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Silent No More: Get Help for Your Hemorrhoids

It's a problem lots of people deal with but no one talks about. How do you cope with hemorrhoids? Or, even better, how can you avoid getting them in the first place?
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WebMD Feature
Reviewed by Louise Chang, MD

Need relief for painful, itching hemorrhoids? Better yet, how would you like to prevent flare-ups in the first place?

About 10 million Americans suffer from hemorrhoids, which are swollen veins in the rectum or around the anus. They can be internal or external.

Recommended Related to

Understanding Hemorrhoids -- Symptoms

Hemorrhoids may or may not cause symptoms. They may include: Pain and discomfort around the anus. Moist, pink pads of skin protruding from the anus; sometimes the skin may appear purple or blue. Bleeding from the anus.  

Read the Understanding Hemorrhoids -- Symptoms article > >

External hemorrhoids more commonly cause symptoms of pain and itching when irritated. Internal hemorrhoids generally are painless but can cause bleeding. "They can cause bright red rectal bleeding, but if you have bleeding, don't assume it's hemorrhoids," says Patricia Raymond, MD, of Chesapeake, Va. Colorectal cancer can also cause rectal bleeding, so you need to see your doctor to rule out cancer or other serious causes of rectal bleeding.

Sometimes internal hemorrhoids can protrude outside of the anus. Protruding (or prolapsed) hemorrhoids can become painful if irritated.

Other hemorrhoid symptoms include mucus drainage. A blood clot that forms within a hemorrhoid, called a thrombosed hemorrhoid, can be extremely painful.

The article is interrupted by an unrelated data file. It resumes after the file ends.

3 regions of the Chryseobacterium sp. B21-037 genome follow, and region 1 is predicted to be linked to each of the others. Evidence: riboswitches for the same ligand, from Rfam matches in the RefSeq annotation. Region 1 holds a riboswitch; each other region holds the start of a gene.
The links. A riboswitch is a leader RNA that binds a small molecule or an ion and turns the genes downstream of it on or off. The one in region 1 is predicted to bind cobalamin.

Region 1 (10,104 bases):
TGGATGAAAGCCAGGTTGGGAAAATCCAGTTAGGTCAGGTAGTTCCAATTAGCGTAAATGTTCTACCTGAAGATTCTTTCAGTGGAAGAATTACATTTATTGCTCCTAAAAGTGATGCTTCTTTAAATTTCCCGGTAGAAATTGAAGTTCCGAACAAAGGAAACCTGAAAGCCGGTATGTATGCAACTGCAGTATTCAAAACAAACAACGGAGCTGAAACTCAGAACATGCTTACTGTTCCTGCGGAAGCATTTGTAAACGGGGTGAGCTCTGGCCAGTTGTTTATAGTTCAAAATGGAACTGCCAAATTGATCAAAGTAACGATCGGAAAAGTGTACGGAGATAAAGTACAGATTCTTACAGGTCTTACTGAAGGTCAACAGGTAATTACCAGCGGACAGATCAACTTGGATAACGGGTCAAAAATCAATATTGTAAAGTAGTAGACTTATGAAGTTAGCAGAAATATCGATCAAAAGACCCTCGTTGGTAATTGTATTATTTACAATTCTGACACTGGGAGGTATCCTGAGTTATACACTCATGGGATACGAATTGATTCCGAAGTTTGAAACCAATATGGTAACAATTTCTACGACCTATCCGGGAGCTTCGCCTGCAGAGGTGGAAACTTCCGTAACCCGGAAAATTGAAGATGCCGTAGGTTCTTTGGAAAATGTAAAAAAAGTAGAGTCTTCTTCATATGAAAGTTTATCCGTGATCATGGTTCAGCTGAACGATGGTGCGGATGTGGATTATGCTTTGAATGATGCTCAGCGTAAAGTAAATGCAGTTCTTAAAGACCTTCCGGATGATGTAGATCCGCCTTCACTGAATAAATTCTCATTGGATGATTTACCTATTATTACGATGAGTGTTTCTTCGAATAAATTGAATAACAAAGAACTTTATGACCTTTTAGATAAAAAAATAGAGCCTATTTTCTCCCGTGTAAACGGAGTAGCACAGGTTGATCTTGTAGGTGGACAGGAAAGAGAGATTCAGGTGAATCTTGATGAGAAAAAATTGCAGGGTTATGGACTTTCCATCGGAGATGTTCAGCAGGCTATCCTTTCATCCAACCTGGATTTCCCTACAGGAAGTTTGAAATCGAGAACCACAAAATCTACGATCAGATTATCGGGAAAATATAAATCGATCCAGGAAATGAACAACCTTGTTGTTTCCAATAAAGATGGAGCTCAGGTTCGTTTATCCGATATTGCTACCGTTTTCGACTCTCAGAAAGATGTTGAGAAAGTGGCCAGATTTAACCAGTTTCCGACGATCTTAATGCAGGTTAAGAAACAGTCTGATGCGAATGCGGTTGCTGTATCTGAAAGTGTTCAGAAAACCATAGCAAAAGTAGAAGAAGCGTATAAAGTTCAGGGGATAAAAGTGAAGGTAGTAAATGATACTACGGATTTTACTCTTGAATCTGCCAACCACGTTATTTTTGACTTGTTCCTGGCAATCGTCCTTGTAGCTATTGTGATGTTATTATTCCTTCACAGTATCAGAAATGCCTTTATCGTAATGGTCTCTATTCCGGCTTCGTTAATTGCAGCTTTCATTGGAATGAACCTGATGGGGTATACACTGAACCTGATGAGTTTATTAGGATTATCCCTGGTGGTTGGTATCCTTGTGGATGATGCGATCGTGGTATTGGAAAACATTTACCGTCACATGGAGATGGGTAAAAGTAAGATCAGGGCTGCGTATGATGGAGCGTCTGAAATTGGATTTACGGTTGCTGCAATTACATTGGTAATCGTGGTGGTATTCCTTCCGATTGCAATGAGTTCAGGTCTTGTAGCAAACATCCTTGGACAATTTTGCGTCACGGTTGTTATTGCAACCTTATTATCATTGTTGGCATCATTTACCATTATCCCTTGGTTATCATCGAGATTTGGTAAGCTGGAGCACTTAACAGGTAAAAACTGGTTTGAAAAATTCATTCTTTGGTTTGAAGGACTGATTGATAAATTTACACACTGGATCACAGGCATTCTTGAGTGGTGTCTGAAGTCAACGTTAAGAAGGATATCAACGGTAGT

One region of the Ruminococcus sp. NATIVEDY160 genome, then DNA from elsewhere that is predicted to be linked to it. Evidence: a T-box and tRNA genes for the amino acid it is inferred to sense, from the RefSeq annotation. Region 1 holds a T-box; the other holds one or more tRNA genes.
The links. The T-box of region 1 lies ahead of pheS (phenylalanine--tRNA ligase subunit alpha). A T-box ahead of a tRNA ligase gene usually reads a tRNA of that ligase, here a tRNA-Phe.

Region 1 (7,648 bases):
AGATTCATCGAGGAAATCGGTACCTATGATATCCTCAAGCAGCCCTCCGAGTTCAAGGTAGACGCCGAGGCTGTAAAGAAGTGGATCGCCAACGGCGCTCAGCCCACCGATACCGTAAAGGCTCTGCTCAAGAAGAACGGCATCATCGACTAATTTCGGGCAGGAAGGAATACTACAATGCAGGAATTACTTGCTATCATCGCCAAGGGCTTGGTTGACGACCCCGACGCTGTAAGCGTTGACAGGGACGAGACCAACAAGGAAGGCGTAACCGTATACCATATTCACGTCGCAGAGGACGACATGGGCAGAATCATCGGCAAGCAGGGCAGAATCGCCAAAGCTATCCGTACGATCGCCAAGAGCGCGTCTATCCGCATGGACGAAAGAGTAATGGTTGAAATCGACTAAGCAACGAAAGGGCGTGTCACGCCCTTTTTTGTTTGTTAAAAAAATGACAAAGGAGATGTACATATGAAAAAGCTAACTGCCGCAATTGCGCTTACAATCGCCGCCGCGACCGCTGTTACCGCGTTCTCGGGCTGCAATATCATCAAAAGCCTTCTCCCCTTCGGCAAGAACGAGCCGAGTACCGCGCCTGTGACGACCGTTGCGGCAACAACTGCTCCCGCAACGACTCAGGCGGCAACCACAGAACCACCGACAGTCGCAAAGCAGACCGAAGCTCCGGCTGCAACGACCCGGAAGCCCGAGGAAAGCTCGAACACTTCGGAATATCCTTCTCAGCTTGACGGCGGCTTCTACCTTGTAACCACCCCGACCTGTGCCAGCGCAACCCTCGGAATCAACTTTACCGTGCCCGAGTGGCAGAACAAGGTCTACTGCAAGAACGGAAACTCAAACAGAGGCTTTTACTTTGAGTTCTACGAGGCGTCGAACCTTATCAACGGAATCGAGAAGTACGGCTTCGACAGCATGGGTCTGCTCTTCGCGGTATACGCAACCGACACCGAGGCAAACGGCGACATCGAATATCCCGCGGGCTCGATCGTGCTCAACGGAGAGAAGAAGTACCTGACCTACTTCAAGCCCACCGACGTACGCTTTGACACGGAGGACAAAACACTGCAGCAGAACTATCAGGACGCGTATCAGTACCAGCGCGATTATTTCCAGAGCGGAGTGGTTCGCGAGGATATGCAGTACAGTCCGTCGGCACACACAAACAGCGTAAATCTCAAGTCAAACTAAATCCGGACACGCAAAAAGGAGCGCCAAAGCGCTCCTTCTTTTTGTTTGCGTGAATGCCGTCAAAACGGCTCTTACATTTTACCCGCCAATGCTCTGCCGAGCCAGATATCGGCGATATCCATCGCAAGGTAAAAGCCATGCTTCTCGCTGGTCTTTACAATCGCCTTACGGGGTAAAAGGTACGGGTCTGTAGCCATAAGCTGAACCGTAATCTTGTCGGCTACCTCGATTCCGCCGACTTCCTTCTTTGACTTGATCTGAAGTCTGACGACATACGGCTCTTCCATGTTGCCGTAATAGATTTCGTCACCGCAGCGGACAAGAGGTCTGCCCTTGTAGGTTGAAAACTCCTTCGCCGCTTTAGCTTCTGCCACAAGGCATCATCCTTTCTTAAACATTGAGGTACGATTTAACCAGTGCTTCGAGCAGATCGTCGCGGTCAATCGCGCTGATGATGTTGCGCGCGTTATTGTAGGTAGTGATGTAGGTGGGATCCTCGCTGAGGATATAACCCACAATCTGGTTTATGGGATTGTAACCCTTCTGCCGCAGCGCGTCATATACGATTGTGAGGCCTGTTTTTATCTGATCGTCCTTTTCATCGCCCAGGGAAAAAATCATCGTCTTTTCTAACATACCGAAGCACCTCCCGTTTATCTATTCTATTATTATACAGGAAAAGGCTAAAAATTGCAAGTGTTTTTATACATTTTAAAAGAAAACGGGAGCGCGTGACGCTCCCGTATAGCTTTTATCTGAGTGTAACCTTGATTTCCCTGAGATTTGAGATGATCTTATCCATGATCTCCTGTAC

WebMD talked to experts about the best ways to prevent and treat hemorrhoids.

Key to Prevention: Stop Straining

For many people, hemorrhoids are caused by straining during bowel movements, especially with constipation. Pregnancy, lack of exercise, immobility, age, certain medical conditions, and medications are among other causes of constipation and hemorrhoids.

Your best strategy to prevent constipation -- and the hemorrhoids that come with it -- is through lifestyle changes that include adding more fiber to your diet, drinking plenty of water, and exercise.

Raymond recommends adding fiber to your diet, but not until things are moving again. "If you add fiber to someone already constipated, all you'll get is constipation with more fiber. First the stool needs to be made soft. Prunes have a natural laxative. Some people just need a stool softener like Colace."

After that is taken care of, Linda White, RD, clinical dietitian for the Nutrition Counseling Center at the University of California/San Francisco, recommends increasing fiber intake gradually, along with fluid intake.

"If you increase fiber without increasing fluid, you'll have bloating and gas," says White.

Dietary fiber includes fresh fruits, vegetables, and whole grains. You can also use fiber supplements like Metamucil, Citrucel, and Benefiber. Fiber helps to soften stool and increase stool bulk.

"If you got seven servings of fruits and vegetables, adequate fluid, and 30 to 60 minutes of exercise each day, would you be straining?" asks Raymond.

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